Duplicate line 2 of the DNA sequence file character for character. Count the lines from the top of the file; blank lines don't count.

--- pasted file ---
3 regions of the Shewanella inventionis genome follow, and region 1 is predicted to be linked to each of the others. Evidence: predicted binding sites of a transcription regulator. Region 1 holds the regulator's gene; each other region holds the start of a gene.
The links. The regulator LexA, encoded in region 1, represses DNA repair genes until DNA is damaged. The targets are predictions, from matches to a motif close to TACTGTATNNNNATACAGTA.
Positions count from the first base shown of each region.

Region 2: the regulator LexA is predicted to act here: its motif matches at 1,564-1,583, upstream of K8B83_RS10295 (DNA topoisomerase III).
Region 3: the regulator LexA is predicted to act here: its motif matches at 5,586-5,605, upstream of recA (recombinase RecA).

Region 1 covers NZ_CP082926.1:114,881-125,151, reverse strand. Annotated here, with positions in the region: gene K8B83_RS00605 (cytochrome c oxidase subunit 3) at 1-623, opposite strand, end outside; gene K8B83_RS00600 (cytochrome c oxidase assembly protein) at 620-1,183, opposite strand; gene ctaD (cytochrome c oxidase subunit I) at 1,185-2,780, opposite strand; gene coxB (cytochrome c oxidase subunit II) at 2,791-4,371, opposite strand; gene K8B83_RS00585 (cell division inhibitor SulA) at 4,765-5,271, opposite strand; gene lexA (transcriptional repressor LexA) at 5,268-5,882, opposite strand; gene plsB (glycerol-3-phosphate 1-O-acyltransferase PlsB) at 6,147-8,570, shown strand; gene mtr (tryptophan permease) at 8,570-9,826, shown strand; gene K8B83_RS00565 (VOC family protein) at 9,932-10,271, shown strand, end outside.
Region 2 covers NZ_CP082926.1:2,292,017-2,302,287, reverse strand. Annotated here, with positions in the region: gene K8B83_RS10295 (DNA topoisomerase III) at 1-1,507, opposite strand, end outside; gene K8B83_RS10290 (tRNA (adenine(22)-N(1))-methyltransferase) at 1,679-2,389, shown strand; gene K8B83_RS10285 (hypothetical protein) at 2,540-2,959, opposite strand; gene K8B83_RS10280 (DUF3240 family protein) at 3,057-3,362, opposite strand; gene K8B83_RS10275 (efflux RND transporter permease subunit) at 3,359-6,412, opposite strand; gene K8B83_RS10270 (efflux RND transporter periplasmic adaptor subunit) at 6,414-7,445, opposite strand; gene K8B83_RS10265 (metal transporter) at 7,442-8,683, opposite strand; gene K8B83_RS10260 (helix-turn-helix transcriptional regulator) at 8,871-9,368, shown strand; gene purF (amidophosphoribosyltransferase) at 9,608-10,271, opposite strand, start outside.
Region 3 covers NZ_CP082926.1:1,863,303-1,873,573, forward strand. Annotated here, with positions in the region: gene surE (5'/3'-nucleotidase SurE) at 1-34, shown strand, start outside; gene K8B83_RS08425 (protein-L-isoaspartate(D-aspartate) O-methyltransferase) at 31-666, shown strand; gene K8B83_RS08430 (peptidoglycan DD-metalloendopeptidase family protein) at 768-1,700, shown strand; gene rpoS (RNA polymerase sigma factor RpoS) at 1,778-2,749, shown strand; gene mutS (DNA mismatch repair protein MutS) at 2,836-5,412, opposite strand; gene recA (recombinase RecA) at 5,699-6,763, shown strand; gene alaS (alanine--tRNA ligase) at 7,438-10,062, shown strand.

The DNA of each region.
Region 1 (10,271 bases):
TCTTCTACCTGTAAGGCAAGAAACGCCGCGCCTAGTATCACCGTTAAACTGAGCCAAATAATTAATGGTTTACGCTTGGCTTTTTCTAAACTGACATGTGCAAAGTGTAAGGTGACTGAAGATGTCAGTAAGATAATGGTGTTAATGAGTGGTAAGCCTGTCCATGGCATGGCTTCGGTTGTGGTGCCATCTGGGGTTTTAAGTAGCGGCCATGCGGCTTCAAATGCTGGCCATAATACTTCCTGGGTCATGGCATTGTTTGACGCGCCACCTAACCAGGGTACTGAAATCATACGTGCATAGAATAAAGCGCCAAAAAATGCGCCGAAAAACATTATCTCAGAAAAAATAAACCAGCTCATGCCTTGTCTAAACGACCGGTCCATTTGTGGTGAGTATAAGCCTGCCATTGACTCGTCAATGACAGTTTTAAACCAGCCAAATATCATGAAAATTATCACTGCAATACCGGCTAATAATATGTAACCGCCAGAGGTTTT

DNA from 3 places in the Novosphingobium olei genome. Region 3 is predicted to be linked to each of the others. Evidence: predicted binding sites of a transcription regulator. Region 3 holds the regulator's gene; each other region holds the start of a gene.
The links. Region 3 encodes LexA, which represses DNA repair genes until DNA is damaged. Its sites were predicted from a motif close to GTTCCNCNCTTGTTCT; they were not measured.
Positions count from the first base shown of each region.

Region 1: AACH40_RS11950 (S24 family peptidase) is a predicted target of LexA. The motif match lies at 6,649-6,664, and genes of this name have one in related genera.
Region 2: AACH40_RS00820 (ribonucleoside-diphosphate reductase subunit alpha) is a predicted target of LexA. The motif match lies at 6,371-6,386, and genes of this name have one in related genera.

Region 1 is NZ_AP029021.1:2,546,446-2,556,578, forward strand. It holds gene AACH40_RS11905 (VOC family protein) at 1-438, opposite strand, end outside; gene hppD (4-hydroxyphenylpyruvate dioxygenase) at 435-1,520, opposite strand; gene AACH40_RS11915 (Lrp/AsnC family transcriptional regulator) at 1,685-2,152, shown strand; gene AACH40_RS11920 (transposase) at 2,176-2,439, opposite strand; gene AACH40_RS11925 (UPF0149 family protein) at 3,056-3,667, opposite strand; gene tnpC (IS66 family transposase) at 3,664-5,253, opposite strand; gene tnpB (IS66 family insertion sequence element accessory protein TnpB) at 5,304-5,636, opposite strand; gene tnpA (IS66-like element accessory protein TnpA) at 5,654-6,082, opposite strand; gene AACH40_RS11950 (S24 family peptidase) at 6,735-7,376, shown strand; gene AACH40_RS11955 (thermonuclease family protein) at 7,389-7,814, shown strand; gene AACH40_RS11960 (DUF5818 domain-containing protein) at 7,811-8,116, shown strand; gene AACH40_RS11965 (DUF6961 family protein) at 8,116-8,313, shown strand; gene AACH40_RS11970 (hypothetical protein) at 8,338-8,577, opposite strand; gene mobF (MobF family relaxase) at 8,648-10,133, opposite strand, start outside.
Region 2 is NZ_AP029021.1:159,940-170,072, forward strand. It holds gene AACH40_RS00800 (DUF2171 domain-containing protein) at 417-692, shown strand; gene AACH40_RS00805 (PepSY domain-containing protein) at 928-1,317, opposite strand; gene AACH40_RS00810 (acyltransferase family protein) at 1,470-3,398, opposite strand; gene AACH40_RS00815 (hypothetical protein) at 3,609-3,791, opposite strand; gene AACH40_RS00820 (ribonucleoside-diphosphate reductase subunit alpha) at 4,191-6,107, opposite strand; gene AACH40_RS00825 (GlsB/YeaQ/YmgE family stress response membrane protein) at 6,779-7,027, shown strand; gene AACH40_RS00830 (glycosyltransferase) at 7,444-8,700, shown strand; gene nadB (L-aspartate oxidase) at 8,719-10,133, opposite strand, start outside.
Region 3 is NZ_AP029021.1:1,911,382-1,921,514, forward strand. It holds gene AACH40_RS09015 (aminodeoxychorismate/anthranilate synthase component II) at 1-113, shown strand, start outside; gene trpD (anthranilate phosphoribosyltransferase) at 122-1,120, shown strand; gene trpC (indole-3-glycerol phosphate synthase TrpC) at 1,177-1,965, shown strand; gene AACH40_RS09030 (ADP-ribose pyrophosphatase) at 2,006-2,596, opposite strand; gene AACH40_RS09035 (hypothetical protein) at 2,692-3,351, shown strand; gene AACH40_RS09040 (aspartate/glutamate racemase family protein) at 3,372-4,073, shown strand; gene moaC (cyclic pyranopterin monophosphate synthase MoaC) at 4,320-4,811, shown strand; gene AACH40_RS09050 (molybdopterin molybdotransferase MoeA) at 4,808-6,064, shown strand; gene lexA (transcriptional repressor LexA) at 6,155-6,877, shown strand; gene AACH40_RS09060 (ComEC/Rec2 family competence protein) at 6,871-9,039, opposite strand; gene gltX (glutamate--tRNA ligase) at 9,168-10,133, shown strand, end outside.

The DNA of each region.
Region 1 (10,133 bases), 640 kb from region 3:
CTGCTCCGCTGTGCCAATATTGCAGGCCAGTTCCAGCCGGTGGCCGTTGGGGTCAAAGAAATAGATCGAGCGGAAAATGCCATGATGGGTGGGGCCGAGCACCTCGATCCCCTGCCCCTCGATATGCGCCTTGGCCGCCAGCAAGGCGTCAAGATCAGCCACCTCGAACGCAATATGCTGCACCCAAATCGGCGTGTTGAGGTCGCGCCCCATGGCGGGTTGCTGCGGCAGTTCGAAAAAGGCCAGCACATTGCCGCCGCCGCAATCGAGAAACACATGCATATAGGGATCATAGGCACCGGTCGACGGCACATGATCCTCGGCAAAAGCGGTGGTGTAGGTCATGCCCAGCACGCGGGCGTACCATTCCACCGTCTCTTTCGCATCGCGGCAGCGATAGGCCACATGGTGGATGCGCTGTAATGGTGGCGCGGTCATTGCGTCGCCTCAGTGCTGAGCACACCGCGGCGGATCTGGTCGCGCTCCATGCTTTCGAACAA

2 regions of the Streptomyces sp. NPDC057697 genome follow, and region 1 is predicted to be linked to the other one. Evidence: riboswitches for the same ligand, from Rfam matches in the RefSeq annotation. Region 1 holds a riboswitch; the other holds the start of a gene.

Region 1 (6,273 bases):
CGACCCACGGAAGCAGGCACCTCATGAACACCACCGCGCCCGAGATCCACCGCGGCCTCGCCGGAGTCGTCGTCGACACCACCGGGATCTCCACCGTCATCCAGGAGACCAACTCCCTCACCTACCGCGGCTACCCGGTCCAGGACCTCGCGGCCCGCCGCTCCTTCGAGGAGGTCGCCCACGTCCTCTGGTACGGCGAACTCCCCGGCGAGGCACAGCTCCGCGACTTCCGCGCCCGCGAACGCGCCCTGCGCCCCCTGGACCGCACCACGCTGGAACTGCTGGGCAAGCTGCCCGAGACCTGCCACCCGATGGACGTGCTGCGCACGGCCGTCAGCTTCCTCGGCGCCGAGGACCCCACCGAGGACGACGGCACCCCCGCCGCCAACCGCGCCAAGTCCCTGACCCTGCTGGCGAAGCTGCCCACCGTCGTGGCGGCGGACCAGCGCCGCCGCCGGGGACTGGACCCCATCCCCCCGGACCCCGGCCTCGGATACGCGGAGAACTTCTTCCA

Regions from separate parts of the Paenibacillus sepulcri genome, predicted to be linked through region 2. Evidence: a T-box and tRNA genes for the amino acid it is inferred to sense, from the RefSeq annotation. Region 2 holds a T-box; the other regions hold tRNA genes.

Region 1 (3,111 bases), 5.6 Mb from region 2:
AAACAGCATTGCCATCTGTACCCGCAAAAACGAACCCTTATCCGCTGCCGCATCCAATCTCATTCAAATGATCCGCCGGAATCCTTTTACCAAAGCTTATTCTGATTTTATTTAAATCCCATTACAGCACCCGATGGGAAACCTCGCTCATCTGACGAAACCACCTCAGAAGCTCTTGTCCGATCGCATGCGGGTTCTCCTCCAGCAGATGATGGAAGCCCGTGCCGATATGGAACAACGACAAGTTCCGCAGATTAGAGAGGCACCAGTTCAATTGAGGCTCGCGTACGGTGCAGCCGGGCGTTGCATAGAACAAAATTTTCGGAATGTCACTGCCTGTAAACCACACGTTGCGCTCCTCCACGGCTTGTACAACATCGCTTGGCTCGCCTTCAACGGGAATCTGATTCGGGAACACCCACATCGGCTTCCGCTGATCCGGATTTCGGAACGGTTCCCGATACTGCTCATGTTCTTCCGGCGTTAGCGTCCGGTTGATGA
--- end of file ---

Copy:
The links. The regulator LexA, encoded in region 1, represses DNA repair genes until DNA is damaged. The targets are predictions, from matches to a motif close to TACTGTATNNNNATACAGTA.